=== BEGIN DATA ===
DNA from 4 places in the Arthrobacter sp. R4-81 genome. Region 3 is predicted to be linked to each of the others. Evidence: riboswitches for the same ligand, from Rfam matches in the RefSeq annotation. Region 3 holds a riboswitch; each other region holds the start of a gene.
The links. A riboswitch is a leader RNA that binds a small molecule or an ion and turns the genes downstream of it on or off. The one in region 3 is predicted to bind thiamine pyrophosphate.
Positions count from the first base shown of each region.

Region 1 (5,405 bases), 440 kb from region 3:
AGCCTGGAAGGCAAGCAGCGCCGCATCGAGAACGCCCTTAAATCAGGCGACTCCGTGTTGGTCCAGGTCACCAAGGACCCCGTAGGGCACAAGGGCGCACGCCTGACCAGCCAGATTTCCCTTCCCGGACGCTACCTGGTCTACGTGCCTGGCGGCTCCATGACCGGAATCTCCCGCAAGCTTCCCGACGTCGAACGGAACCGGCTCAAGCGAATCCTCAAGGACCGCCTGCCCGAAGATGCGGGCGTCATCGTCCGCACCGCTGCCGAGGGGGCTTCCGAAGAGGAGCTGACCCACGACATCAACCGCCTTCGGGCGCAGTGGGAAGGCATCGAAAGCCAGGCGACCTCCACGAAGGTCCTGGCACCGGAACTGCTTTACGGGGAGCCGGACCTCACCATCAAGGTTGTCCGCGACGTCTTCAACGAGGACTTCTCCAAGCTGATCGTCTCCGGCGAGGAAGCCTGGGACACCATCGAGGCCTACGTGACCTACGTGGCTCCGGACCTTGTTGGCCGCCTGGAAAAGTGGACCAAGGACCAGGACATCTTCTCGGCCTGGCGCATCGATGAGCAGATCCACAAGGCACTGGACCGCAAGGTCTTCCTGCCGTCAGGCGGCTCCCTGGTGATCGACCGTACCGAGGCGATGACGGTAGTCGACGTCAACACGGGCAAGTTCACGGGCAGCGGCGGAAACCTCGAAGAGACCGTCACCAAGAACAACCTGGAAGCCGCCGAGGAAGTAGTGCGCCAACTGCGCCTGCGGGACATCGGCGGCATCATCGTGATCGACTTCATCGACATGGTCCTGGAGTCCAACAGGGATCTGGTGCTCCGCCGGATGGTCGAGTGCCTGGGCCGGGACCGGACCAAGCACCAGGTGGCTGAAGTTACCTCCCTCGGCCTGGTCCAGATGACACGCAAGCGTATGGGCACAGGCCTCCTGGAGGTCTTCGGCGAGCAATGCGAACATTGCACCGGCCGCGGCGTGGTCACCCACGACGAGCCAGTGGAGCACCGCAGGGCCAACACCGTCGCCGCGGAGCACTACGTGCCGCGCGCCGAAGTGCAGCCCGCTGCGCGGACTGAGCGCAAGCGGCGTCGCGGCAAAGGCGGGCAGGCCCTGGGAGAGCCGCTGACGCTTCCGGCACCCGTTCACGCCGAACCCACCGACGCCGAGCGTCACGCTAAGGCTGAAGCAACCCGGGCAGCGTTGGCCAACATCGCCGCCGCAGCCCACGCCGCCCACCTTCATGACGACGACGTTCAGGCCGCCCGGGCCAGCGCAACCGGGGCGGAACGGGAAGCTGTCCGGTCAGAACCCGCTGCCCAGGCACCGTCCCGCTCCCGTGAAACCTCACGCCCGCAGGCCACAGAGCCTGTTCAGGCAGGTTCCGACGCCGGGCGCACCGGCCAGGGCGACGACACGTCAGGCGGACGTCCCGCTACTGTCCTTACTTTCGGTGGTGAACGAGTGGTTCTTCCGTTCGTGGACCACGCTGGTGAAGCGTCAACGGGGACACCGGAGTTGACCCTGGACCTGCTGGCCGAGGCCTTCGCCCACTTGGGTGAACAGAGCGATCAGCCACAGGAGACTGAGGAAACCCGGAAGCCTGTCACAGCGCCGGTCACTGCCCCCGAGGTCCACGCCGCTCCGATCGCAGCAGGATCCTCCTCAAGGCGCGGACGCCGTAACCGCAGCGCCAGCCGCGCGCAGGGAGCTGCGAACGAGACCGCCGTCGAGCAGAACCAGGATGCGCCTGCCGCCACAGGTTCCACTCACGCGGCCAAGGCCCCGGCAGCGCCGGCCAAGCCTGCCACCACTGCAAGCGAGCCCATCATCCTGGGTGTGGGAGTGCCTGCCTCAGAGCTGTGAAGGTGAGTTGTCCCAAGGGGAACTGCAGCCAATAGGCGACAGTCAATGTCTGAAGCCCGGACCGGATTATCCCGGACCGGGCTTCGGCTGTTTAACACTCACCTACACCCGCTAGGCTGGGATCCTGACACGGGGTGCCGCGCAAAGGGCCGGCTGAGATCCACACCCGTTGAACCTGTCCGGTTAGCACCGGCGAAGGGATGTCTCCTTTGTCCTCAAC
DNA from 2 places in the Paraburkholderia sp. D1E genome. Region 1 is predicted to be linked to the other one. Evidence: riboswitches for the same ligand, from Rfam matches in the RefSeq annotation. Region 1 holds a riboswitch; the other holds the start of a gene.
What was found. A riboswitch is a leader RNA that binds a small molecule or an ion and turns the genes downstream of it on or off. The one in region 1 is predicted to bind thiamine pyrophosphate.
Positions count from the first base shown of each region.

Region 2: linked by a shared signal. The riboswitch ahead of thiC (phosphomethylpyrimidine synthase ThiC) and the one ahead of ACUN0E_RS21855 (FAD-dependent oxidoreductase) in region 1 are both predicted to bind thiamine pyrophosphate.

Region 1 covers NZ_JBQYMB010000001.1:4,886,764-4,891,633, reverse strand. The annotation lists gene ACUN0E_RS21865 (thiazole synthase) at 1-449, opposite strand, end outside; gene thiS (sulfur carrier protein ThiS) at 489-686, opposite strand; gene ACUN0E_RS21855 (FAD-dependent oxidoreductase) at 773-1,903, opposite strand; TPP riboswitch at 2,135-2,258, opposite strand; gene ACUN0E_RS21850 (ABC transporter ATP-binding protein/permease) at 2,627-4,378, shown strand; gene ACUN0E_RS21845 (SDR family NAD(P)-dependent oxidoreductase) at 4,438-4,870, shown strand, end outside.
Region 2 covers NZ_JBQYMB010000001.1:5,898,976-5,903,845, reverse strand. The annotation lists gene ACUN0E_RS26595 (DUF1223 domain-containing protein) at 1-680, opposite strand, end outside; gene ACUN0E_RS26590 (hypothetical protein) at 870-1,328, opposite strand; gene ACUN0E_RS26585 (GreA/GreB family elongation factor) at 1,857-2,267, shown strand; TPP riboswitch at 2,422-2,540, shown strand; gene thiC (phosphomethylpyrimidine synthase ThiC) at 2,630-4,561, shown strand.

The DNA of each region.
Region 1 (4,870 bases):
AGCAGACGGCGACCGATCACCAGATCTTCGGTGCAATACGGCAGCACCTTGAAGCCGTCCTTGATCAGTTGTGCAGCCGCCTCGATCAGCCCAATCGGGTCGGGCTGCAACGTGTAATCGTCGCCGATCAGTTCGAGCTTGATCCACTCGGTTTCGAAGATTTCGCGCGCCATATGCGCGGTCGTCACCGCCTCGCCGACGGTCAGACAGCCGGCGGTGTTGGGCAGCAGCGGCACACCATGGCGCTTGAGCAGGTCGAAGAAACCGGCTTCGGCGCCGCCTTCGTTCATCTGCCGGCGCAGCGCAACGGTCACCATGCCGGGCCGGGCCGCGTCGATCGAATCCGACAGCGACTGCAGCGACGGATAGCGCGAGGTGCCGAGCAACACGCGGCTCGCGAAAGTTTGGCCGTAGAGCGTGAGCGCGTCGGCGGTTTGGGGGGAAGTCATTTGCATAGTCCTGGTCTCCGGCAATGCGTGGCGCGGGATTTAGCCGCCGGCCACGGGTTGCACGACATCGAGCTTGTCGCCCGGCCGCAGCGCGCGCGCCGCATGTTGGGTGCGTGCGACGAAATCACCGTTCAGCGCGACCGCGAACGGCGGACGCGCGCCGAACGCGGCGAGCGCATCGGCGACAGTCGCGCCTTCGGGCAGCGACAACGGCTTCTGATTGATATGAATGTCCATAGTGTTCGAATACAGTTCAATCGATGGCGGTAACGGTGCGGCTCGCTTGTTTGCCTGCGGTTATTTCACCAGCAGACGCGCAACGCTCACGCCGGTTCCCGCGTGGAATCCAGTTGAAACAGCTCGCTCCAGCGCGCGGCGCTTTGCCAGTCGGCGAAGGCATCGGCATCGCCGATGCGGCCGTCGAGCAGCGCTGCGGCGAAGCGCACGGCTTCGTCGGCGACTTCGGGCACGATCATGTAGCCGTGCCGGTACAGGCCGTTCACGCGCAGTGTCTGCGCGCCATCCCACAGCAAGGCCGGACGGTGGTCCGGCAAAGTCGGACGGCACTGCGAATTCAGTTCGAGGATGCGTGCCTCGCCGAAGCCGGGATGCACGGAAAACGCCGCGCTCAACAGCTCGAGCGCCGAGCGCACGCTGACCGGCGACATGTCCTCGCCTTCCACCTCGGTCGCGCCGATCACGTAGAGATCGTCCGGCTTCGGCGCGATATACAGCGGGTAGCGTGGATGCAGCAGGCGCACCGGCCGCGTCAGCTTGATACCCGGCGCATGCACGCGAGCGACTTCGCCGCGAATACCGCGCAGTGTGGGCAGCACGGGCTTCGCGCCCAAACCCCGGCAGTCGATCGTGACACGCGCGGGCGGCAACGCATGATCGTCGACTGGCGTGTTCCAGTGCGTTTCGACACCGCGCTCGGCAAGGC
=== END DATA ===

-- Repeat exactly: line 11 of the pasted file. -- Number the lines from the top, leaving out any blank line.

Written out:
Region 2 covers NZ_JBQYMB010000001.1:5,898,976-5,903,845, reverse strand. The annotation lists gene ACUN0E_RS26595 (DUF1223 domain-containing protein) at 1-680, opposite strand, end outside; gene ACUN0E_RS26590 (hypothetical protein) at 870-1,328, opposite strand; gene ACUN0E_RS26585 (GreA/GreB family elongation factor) at 1,857-2,267, shown strand; TPP riboswitch at 2,422-2,540, shown strand; gene thiC (phosphomethylpyrimidine synthase ThiC) at 2,630-4,561, shown strand.